How to Fix Leaking Fuel Lines

by Tom Lutzenberger
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pumping gas image by Mat Hayward from

Keeping the fuel lines in working order on your car or vehicle is important. A leaking fuel line can expose gasoline or diesel to a hot engine part, which can then ignite the fuel. Fuel lines need to be kept in good repair to avoid such a potential risk to safety and your car. Unfortunately, some of the parts involved are not easy to repair -- such as an air filter. Leaks can also develop in a variety of locations, so you have to look at both the fuel lines and their fittings for problems.

Step 1

Put on mechanic gloves and goggles before getting started with the mechanical work. Place a drip pan under the area where you are working to catch any fuel that escapes when you open up a line. Place your car up higher on wheel ramps so you can get accessibility underneath the car engine.

Step 2

Use a screwdriver or socket wrench and appropriate socket to release fuel line fittings that you find while working on a leaking line. Open the line up on one end and drain any remaining fuel out before disconnecting the other end.

Step 3

Use a flat-tip screwdriver to lever off a stubborn fuel line if it is stuck. Pull the line off its spigot. Examine the fuel line once it is removed. Look for cracks, holes, or splits in the rubber line. Look for friction spots where the line may have been pinched and worn down.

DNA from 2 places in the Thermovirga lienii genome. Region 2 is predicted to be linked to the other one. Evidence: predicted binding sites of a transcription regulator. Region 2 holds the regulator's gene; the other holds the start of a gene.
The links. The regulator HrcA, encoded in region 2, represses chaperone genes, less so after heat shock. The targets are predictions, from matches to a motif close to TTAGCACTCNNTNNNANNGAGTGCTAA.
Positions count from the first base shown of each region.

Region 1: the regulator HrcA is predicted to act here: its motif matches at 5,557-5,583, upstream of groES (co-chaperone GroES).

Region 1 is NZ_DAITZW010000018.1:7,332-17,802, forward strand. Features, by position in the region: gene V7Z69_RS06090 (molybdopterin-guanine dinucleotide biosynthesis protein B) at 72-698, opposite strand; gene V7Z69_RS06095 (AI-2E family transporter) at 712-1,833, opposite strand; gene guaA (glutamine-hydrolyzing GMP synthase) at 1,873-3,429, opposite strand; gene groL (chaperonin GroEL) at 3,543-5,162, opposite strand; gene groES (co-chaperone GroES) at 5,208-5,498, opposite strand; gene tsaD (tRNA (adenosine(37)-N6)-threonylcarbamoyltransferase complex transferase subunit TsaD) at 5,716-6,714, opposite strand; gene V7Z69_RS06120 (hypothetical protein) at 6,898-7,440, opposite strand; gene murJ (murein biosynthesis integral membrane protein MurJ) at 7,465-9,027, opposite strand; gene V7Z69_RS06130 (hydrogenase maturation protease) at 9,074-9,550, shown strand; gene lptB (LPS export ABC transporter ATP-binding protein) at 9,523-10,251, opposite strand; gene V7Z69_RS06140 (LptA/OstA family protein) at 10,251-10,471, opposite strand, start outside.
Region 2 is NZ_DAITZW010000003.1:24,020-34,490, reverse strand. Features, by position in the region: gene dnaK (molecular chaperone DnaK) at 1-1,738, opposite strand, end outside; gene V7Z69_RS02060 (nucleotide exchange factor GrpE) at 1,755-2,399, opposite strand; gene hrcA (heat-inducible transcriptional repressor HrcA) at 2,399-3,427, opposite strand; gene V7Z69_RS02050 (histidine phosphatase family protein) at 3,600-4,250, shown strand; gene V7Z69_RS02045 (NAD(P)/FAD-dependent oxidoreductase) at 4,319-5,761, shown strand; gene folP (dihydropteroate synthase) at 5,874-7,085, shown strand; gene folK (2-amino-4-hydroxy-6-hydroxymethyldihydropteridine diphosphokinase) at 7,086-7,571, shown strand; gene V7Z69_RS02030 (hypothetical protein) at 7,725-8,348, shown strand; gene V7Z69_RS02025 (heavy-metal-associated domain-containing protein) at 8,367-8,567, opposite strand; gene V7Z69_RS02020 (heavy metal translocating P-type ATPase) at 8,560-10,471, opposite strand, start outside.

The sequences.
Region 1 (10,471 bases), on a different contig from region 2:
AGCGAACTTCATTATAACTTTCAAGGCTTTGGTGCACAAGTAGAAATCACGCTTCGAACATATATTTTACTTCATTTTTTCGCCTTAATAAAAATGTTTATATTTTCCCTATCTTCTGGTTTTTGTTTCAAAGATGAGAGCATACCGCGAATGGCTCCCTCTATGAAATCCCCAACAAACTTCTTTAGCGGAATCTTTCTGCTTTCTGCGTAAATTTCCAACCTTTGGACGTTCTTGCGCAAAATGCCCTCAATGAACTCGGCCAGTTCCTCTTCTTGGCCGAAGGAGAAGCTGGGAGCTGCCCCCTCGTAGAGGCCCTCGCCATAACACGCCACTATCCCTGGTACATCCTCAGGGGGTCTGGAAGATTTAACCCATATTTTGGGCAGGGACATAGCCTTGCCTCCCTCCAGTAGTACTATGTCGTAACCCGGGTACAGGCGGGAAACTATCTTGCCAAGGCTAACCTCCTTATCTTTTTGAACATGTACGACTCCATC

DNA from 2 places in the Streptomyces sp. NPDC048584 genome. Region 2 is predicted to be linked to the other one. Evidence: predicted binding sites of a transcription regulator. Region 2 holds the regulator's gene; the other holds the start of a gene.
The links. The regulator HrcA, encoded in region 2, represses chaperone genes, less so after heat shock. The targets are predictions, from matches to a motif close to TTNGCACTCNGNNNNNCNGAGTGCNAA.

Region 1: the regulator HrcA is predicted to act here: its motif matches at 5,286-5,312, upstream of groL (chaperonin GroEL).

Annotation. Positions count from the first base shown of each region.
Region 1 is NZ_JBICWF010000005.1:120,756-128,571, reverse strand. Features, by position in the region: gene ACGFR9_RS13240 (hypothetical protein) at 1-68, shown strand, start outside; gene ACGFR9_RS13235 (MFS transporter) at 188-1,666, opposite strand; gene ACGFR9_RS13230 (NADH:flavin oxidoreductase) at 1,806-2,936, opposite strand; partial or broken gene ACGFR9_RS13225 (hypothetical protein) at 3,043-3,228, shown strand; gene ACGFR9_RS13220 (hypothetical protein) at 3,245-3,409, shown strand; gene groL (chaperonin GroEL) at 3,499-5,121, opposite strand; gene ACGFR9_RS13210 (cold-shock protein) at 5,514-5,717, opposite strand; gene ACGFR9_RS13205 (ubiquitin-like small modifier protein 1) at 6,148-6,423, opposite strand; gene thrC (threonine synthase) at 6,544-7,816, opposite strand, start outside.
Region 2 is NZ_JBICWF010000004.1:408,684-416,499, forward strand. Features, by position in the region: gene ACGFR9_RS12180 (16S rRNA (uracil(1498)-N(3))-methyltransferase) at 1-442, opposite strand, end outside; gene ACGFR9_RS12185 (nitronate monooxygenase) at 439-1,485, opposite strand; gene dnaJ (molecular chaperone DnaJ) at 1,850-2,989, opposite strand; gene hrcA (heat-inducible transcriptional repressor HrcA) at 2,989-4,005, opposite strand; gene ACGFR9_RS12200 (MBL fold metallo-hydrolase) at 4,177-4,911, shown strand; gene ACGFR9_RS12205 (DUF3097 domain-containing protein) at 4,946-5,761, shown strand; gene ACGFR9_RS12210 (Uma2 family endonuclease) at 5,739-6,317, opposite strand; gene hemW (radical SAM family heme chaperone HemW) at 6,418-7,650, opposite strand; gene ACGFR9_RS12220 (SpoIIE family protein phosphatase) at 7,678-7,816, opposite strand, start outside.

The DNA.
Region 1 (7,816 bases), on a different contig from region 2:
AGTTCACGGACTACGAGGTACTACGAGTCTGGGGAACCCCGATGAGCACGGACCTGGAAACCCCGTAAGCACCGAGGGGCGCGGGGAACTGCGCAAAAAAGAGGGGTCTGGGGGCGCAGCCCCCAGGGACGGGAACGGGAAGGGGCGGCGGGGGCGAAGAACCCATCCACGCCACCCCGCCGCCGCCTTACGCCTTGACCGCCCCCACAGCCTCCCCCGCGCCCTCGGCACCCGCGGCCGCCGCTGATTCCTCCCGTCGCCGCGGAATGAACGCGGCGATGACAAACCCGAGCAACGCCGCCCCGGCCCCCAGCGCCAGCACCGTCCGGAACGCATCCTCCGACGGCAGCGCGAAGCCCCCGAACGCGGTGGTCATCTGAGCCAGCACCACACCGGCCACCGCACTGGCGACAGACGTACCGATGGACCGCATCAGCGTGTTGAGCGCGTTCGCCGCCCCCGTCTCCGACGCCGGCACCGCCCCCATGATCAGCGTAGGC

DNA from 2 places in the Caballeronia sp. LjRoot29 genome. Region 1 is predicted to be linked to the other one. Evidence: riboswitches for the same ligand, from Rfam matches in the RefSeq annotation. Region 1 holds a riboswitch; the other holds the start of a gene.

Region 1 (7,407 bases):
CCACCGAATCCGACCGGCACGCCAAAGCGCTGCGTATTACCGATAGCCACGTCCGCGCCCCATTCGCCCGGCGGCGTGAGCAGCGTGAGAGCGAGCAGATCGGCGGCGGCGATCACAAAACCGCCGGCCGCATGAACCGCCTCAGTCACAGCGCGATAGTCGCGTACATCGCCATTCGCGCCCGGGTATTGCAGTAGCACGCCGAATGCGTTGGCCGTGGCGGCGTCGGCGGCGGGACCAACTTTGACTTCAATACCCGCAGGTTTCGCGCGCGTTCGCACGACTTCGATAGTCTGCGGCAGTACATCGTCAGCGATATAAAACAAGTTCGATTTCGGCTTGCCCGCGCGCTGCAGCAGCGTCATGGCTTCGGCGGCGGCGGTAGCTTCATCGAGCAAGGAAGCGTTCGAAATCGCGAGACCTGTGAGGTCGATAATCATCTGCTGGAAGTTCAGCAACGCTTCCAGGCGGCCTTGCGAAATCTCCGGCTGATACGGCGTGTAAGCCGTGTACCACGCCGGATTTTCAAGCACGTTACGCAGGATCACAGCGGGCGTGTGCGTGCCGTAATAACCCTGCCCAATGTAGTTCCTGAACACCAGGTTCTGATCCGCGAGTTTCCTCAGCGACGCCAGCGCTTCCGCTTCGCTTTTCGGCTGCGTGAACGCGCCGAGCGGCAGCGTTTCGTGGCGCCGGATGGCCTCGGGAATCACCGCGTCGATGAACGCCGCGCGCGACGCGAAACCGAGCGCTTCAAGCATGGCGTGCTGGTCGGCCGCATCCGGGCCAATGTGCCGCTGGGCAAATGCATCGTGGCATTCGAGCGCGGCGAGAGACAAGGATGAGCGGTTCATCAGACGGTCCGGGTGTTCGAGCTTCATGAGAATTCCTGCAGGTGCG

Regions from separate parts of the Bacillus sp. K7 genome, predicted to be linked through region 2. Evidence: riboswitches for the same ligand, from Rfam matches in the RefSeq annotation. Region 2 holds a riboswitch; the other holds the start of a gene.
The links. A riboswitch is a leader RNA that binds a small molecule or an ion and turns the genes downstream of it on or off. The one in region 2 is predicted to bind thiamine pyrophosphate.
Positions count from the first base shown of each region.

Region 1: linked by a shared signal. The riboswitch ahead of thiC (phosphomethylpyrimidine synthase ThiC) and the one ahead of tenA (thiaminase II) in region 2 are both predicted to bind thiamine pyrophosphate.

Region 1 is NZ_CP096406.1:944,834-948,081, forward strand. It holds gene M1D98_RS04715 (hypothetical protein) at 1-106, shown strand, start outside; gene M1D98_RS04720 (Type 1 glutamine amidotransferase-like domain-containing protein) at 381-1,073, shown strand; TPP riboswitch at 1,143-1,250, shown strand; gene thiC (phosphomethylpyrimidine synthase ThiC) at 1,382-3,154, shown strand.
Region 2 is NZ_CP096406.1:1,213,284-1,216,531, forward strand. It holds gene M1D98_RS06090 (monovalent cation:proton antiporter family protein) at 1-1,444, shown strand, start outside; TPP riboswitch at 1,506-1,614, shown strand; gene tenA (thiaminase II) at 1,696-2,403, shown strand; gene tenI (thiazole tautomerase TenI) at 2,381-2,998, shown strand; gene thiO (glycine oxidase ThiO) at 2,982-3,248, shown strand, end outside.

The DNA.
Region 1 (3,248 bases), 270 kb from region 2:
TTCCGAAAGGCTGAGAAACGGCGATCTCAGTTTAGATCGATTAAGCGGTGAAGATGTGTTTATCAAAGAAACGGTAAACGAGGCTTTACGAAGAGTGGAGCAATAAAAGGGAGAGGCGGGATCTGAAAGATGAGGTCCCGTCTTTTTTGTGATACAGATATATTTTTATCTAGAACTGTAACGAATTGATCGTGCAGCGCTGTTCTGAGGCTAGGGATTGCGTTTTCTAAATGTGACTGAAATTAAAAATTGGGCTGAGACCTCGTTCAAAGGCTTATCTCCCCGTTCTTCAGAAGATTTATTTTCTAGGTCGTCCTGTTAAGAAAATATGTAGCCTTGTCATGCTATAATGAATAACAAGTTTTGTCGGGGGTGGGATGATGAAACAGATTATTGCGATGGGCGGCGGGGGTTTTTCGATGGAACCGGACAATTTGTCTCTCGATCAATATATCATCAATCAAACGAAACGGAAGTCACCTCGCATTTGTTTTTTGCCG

Step 4

Examine the fittings for the fuel line to see if they have been damaged enough to leak fuel between the threads. Replace the old fittings with new ones and measure the distance needed for a new fuel line. Purchase a sufficient amount of new rubber fuel line and install it on the fittings. Purchase a pre-shaped tube and associated fittings if the fuel line section is a hard tube type. Use a tube bender tool to get the angle correct when installing on the engine. Tighten the fittings with a socket or crescent wrench.

Clean up any remaining areas around the engine that you worked on and lower the car off the wheel ramps. Prime the engine by pumping the throttle pedal and start the engine so that it draw new fuel through the line. Let it run for a bit. Turn it off and look underneath the engine again for any signs of remaining leakage.

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